The Anti-Bias Task Force at its meeting Dec. 18 in Town Hall. Photo: Alek Lewis

Riverhead Town’s book donation to school libraries celebrating diversity and inclusion remains in limbo, despite having the support of a majority of the town’s Anti-Bias Task Force.

The Town Board did not adopt a resolution on Tuesday approving the purchase of the books and the donation, the last chance for it to authorize the spending of a portion of the town Anti-Bias Task Force’s budget before the end of the year. 

The donation of books, which were chosen by school librarians to fit the theme of diversity, equity and inclusion, was requested by the Anti-Bias Task Force at the beginning of the year, before its membership — and leadership — was altered by the Town Board. But the board did not authorize the expenditure and, after the group’s reorganization, the donation stalled — despite previous approval by the school district.

At the November Anti-Bias Task Force meeting, the group voted 5-2 to approve the book donation on the condition that the school district would accept the books. The new ABTF chairperson, Mark McLaughlin — a recent addition to the group — said prior to the vote school officials told him the ABTF should not buy the books because the district was about to relaunch its diversity, equity and inclusion committee and the DEI policies might change. McLaughlin was to request confirmation from the a school administrator he’d been in contact with. He and member Jasmine Esquilin voted against the action, which was proposed by ABTF member Harley Abrams.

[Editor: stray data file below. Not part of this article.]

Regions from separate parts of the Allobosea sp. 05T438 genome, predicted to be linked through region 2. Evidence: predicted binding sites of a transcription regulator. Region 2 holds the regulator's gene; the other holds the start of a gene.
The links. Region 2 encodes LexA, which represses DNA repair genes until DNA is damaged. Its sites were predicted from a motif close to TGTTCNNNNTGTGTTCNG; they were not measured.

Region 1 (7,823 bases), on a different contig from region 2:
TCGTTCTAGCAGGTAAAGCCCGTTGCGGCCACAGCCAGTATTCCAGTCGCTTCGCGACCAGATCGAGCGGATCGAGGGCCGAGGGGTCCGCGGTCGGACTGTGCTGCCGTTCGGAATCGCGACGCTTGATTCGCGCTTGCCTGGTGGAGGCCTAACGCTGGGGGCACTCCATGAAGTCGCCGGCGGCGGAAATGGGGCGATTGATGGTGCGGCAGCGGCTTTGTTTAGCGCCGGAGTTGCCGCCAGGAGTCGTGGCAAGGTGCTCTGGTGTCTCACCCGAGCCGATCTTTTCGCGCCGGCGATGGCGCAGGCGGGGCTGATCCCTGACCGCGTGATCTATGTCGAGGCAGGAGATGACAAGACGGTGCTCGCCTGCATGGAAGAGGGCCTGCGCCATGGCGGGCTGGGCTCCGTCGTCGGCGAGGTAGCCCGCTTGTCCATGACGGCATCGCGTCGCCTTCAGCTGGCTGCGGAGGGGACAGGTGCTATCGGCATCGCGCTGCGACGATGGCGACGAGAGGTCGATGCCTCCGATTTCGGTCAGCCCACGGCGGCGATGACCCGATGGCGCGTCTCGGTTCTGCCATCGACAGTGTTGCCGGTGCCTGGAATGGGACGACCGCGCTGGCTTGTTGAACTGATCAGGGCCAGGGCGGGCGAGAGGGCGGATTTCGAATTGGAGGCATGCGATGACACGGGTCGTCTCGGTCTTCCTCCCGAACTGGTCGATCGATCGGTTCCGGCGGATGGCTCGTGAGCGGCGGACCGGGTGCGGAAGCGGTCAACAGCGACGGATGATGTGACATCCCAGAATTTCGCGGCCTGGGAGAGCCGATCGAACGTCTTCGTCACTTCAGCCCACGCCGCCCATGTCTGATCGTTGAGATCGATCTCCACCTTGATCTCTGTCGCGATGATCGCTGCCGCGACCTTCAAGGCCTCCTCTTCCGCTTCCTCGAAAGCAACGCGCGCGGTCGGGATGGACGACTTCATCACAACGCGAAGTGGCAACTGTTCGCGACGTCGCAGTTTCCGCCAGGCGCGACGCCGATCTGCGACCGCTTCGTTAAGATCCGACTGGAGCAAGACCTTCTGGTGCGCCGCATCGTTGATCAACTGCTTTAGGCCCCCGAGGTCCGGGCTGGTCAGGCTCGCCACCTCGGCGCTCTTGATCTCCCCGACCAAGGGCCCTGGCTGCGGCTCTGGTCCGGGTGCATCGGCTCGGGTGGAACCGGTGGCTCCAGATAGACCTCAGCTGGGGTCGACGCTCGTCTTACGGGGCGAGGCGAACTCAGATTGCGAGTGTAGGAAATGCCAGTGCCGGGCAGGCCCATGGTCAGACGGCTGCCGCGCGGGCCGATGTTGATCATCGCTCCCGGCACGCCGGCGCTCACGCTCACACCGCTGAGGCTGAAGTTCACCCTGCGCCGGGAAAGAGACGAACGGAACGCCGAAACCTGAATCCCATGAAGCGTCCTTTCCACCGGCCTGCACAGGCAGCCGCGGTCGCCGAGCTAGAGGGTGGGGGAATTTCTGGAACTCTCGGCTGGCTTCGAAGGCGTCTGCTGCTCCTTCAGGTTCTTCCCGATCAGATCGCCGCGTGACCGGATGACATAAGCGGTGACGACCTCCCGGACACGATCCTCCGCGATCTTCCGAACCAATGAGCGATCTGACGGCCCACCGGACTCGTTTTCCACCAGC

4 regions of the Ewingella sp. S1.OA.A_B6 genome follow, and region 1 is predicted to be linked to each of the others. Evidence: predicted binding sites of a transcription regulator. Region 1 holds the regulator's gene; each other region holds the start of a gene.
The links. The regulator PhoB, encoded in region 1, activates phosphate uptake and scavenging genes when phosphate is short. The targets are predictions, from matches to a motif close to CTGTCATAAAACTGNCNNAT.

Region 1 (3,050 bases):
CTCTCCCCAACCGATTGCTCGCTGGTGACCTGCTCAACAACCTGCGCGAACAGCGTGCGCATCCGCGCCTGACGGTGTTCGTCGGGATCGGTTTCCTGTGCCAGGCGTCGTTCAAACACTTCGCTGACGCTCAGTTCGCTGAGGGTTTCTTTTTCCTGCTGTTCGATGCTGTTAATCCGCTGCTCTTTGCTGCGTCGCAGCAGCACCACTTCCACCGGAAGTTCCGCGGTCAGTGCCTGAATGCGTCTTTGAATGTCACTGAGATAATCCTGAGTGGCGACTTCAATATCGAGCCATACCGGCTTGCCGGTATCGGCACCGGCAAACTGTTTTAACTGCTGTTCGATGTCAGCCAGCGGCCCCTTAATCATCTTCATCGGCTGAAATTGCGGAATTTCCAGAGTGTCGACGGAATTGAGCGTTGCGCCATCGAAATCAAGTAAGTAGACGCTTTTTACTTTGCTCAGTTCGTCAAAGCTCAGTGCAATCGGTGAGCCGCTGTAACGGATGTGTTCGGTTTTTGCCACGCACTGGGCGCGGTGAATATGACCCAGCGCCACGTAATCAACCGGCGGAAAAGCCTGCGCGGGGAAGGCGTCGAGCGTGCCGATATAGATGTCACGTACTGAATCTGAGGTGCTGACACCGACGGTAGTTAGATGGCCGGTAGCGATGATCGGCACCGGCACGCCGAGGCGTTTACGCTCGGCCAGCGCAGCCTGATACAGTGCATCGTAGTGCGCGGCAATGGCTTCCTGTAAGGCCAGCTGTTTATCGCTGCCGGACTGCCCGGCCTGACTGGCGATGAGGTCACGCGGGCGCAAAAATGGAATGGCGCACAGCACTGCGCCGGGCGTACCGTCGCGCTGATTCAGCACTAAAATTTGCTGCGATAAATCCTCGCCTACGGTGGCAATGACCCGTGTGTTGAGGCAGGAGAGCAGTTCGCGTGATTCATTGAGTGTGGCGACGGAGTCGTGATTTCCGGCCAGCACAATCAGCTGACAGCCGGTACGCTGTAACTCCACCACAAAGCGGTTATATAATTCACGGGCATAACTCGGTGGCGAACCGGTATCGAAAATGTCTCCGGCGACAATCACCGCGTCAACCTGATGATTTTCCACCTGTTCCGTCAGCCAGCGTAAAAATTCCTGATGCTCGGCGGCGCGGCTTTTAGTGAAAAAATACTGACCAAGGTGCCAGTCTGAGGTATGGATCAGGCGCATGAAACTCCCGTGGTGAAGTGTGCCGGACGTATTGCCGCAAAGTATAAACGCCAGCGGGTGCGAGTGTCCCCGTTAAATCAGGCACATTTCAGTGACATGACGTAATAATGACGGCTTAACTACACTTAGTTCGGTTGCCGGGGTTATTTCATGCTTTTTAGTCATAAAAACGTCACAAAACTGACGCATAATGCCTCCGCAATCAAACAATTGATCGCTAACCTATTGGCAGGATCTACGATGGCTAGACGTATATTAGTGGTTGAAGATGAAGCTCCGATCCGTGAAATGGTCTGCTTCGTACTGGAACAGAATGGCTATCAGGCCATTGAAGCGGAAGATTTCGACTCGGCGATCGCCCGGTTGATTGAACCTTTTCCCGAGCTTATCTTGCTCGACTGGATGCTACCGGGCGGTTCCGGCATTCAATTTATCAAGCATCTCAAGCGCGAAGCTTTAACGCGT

Anti-Bias Task Force Chairperson Mark McLaughlin and member Jasmine Esquilin at the Dec. 18 meeting. Photo: Alek Lewis

Monday night, McLaughlin said he had not heard back from the official he had contacted about the donation. He said the task force to send another letter, this time to the new school district Diversity, Equity and Inclusion Committee and the new interim school superintendent, asking for opinions about the book donation.

McLaughlin said he joined the school district’s new DEI committee and that he’s “sure that the DEI committee is going to want to take a vote on the books as well.” The task force membership voted unanimously to send the letter proposed by McLaughlin to the DEI committee and the interim superintendent.

McLaughlin said he sent the book list to the district’s director of social emotional learning, English as a new language, special programs and community outreach, Emily Sanz. McLaughlin said Sanz had told him the district “didn’t want to say yes to books that they’re not going to use.”

Sanz did not immediately return a phone call requesting comment. She also did not respond to a request for comment after the November meeting.

Rosemary Pearce, a former task force member who led its book donation subcommittee, shared an email chain between herself, as the leader of the subcommittee for the book donations, and school district humanities director Maria Casamassa — who oversees the district’s library program — showing that the district had previously approved the task force’s book donation. She said administrative approval was the condition that the Town Board has required the task force have before approving the donations.

“This is going back to March,” Pearce said. “So we’ve had two approvals from two separate Anti-Bias Task Forces to approve the list. And you have an approval [from the district].”